LONDON, United Kingdom, Aug 2 – Olympic champion Faith Chepng’etich Kipyegon is determined to enter into history books as the first ever Kenyan to win women’s 1500m world title at the 2017 IAAF London World Championships that get underway on Friday in United Kingdom.
Kipyegon, who stormed to gold in Rio 2016 Olympics, only came close at the 2015 IAAF Beijing World Championships when she bagged silver behind world record holder Ethiopian Genzebe Dibaba.
The only other Kenyan athlete to reach the podium finish is Hellen Obiri who settled for bronze at the 2013 IAAF Moscow World Championships before she transited to 5000m.
With six women having run faster than four minutes in 2017, the 1500m could prove to be one of the most competitive events of the London IAAF World championships.
Although far from clear cut, perhaps the three favourites come in the form of Kipyegon, world champion and world record-holder Genzebe and the Netherlands’ world indoor champion Sifan Hassan, who took bronze two years ago in Beijing.
The trio are the top three on the world list, all with sub-3:58 clockings in 2017 – and all have proven themselves as prolific major championship racers.
Kipyegon and Hassan have won two IAAF Diamond League meetings each this season – the former in Shanghai and Eugene and the latter in Rome and Paris – while Dibaba, who may not be in 3:50.07 world record form of two years ago, has clocked 3:57.82 en route to her 4:16.05 mile victory at the IAAF Diamond League meeting in Lausanne last month.
Despite only boasting a season’s best of 4:00.35 – in part due to racing sparingly early season due to a foot injury – Britain’s Laura Muir is another medal contender.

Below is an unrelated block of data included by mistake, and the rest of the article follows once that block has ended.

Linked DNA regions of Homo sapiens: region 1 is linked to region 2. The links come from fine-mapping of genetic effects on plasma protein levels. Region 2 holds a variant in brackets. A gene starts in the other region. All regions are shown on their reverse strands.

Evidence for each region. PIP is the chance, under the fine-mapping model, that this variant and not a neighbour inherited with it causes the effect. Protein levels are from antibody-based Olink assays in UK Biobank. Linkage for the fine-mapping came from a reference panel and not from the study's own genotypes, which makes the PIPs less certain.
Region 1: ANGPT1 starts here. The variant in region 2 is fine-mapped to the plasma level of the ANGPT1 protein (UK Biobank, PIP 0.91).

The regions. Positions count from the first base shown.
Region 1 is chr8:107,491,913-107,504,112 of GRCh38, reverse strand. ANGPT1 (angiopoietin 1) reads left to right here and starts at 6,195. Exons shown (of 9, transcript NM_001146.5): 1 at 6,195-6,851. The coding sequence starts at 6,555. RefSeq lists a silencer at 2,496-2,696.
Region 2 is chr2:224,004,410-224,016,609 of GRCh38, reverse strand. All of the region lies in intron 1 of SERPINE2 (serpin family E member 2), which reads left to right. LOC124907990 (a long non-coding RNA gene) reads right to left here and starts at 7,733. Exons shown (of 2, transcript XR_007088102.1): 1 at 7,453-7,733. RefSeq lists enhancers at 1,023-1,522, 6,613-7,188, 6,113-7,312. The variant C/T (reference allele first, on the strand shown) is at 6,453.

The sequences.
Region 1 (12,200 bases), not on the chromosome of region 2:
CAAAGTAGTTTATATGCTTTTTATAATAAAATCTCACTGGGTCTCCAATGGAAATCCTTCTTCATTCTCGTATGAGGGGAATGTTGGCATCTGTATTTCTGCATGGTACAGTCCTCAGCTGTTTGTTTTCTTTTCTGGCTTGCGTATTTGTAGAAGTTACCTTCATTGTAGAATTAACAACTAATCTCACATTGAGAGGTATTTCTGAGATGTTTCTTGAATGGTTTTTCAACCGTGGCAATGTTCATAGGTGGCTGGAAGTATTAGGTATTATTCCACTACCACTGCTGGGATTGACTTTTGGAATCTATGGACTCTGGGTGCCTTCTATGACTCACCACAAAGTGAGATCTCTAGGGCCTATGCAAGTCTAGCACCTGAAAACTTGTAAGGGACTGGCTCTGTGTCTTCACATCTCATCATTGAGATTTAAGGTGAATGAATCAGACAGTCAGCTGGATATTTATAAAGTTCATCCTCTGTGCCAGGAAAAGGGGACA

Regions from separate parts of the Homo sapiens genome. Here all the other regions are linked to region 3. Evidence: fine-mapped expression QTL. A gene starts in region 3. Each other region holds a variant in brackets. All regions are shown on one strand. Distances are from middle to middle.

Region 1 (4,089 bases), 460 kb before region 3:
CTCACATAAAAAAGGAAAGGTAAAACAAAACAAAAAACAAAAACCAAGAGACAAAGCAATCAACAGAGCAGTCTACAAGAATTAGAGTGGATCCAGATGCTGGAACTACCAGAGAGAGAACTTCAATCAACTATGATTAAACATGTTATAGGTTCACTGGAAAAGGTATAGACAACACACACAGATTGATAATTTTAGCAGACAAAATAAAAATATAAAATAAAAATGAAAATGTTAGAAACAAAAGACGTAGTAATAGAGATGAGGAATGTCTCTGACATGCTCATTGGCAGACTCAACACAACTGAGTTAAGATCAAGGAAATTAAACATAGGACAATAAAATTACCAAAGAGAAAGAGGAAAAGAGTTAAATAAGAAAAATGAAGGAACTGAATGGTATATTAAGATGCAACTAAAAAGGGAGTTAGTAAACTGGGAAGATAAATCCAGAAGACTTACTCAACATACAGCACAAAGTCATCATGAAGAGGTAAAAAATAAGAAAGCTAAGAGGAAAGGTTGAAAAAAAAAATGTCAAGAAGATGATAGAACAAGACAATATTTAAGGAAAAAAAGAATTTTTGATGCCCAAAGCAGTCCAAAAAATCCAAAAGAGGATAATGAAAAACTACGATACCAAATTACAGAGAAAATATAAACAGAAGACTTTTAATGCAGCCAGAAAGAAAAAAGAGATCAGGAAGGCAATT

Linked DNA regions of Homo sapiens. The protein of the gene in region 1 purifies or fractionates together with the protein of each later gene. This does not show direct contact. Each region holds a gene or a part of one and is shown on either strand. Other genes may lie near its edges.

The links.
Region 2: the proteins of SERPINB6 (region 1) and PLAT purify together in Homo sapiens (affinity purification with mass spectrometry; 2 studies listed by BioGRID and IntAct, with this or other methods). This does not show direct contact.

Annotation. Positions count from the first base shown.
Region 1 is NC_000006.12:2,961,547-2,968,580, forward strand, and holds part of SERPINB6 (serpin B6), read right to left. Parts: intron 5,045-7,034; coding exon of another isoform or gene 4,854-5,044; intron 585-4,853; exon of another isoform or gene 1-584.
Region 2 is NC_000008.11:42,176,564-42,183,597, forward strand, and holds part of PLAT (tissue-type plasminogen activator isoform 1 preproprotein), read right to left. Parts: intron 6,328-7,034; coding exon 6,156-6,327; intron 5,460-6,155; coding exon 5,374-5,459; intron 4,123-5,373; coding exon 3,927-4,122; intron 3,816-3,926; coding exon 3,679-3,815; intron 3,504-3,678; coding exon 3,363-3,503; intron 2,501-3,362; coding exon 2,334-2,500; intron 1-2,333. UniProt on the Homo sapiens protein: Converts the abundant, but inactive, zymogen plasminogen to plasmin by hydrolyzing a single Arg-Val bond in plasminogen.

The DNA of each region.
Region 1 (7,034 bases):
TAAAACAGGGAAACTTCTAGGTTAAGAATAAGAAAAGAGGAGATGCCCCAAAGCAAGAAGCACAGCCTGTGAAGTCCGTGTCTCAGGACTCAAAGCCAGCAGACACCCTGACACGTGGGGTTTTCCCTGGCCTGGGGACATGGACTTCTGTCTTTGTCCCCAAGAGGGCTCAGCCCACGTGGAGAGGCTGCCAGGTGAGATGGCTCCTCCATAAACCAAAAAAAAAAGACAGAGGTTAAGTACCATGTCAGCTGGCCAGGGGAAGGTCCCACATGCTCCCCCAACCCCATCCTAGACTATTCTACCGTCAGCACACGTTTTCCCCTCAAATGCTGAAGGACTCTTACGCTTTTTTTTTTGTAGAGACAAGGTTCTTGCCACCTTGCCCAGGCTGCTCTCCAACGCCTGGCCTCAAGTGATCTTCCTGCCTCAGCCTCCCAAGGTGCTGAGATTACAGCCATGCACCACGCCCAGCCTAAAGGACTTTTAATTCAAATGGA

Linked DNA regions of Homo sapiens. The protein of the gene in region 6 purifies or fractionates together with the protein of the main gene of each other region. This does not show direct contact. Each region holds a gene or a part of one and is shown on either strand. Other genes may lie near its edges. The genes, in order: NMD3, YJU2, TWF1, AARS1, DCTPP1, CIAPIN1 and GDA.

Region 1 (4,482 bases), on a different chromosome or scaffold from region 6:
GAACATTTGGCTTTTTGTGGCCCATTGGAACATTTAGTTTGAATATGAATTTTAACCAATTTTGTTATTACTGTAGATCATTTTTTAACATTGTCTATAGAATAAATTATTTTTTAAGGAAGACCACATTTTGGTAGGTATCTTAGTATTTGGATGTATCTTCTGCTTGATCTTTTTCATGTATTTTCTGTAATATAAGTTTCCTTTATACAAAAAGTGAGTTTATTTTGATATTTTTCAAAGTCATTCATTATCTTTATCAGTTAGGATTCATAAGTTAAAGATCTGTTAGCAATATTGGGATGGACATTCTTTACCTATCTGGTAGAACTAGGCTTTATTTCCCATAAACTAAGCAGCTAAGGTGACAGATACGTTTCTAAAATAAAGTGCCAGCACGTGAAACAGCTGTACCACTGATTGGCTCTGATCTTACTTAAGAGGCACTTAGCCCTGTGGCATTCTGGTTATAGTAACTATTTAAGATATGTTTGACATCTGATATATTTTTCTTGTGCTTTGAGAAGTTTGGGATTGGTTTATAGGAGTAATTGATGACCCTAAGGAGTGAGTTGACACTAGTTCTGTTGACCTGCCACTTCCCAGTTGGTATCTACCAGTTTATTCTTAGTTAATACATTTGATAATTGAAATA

After breaking Kelly Holmes’ British record with 3:55.22 in Paris last year, the Scot claimed four other national records from 1000m to 5000m in the space of just six months, before completing her 2017 indoor season with double gold over 1500m and 3000m at the European Indoor Championships.
She will be doubling up with the 5000m in London, but the 1500m comes first and does not overlap with the longer event.
An interesting entry in this event is twice world 800m champion Caster Semenya of South Africa. Despite a modest 1500m season’s best, with her 1:55.27 800m speed and her dominance in the two lap event this season, she could well be a force over the metric mile in London too, particularly if the race is tactical and comes down to a fast finish.
Kipyegon is joined on the Kenyan team by 2006 world U20 and 2005 world U18 silver medallist Winny Chebet, who has clocked 3:59.16 and came runner-up to Hassan in the IAAF Diamond League meeting in Rome.
Gudaf Tsegay of Ethiopia has also shown good form in 2017, clocking a 3:59.55 PB when finishing a close third behind Hassan and Kipyegon in the Paris IAAF Diamond League meeting.
European under-23 champion Konstanze Klosterhalfen of Germany is another athlete to have broken four minutes in 2017 and has shown her major championships potential when finishing second to Muir at the European Indoor Championships.
Despite a modest season’s best of 4:02.57, US champion Jenny Simpson cannot be ruled out, as she is a fierce racer and has a fine record at major championships, having taken world gold in Daegu in 2011, as well as world silver in Moscow in 2013 and bronze in the Rio Olympics last year.
She will be aiming to become just the second woman in history, after two-time world champion Hassiba Boulmerka, to win three World Championships medals in the 1500m.
Other likely contenders include Sweden’s Meraf Bahta, Ethiopians Besu Sado and 18-year-old world U20 silver medallist Fantu Worku, Morocco’s Rababe Arafi and Poland’s Angelika Chichocka, who won the IAAF Diamond League Meeting in Rabat.